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And by shaking you are referring to a seismic event?
The blocking you refer to is designed to secure the edges of the panels?
Yeah. When was in Vancouver CA a few years back they had a program on that did a full size shake test on a house. The panel edges need to be blocked to keep the sheathing from buckling between studs at the edges.

And with that post, I am unsubscribing from this thread.

Next time gentlemen
 

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:thumbsup:Guys,

I wanted to follow up to let you know what the ILevel rep emailed me.

Here it is below

Tim,

Sorry this took so long. I had a few conversations with our engineer over this one.

It is debatable how much mid-span blocking helps to stiffen a floor. Our software gives it credit for, barely, a perceptible improvement at best. But my experience says that it can be a very obvious improvement.

For mid span blocking to do any good it has to have a good connection and maintain that connection throughout the life of the structure, considering that most I-joist mid-span blocking is installed with toenails through the flanges, that is not a very likely prospect. In this situation you have done a lot of work, accomplished little or no benefit and added a bunch of pieces that will likely tell you with squeaks and groans that it isn't doing what you hoped for.

Mid-span blocking does work if it is installed correctly. (See the attached detail) This detail does work to improve the feel of a floor, but if you consider the material and considerable labor cost, it usually is more economical to just use a stronger joist in the area in question.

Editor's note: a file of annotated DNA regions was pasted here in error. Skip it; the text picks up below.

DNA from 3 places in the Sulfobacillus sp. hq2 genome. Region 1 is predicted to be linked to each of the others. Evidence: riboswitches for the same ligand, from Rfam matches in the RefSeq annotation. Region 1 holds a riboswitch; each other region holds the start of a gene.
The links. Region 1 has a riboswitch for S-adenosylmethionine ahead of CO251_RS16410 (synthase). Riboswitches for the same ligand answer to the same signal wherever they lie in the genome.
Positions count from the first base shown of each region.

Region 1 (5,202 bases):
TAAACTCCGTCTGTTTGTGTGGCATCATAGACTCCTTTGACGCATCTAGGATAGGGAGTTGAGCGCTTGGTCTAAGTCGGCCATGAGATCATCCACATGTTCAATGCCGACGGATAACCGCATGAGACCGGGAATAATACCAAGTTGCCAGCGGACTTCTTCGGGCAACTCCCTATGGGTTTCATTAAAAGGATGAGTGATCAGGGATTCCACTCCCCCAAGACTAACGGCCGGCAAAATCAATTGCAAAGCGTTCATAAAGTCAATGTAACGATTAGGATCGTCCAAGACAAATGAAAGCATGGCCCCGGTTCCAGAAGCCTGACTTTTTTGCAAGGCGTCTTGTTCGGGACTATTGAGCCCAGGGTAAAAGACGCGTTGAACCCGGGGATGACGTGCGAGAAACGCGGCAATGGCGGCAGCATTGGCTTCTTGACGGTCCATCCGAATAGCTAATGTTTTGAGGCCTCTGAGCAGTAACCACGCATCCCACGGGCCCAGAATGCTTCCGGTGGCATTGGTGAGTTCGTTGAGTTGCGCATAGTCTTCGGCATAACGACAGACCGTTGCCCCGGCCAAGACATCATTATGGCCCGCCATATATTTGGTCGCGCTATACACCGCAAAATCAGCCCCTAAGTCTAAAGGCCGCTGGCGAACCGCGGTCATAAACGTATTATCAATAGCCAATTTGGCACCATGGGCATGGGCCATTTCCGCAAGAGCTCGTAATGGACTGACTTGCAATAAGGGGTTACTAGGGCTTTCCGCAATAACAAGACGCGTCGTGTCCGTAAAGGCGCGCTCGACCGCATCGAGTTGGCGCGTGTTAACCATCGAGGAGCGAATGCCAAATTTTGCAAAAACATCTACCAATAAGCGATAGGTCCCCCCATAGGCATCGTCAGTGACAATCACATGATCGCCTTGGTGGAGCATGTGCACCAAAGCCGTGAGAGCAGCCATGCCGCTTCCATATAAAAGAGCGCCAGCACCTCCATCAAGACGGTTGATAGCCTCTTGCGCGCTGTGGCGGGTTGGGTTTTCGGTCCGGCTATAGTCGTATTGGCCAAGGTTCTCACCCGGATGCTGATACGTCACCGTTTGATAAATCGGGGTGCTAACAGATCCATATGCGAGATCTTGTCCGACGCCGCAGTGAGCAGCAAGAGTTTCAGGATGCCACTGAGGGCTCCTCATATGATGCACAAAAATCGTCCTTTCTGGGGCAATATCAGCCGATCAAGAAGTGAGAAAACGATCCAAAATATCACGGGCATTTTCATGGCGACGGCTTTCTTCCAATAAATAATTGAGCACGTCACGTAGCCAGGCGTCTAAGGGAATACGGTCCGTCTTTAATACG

This detail is typically used after the fact when the floor is already built and it is decided that it needs to be stiffer. In this case the blocking can be just enough to satisfy a customer.

Like I said earlier, the effect of installing mid-span blocking is questionable and the benefit doesn't seem to be something that an engineer can calculate, except for limiting vibration.

One last factor to consider is the on-center spacing. Installing mid-span blocking, correctly, between joists at 12" on-center will most likely take considerably more than twice as much labor than if the joists were at 24" on-center. (consider where your nail gun will fit and skinned knuckles)


While typing this post, he called me and had interesting info, at least for me. A couple of points he made is that blocking done correctly (and bridging) does help when done correctly. This is a last option, the best and cheapest options being to


Put a stronger (same depth) joists in (next series stronger)​
Increase the depth​
Change the on center spacing​


Now here is another very interesting option, you can glue and screw additional material to the bottom flange of the I-joist effectively increasing the depth and thus performance. This is less labor intensive (I bet screw nails would work) and more effective than blocking. This should be solid and can be 2x or LVL material 2" thick.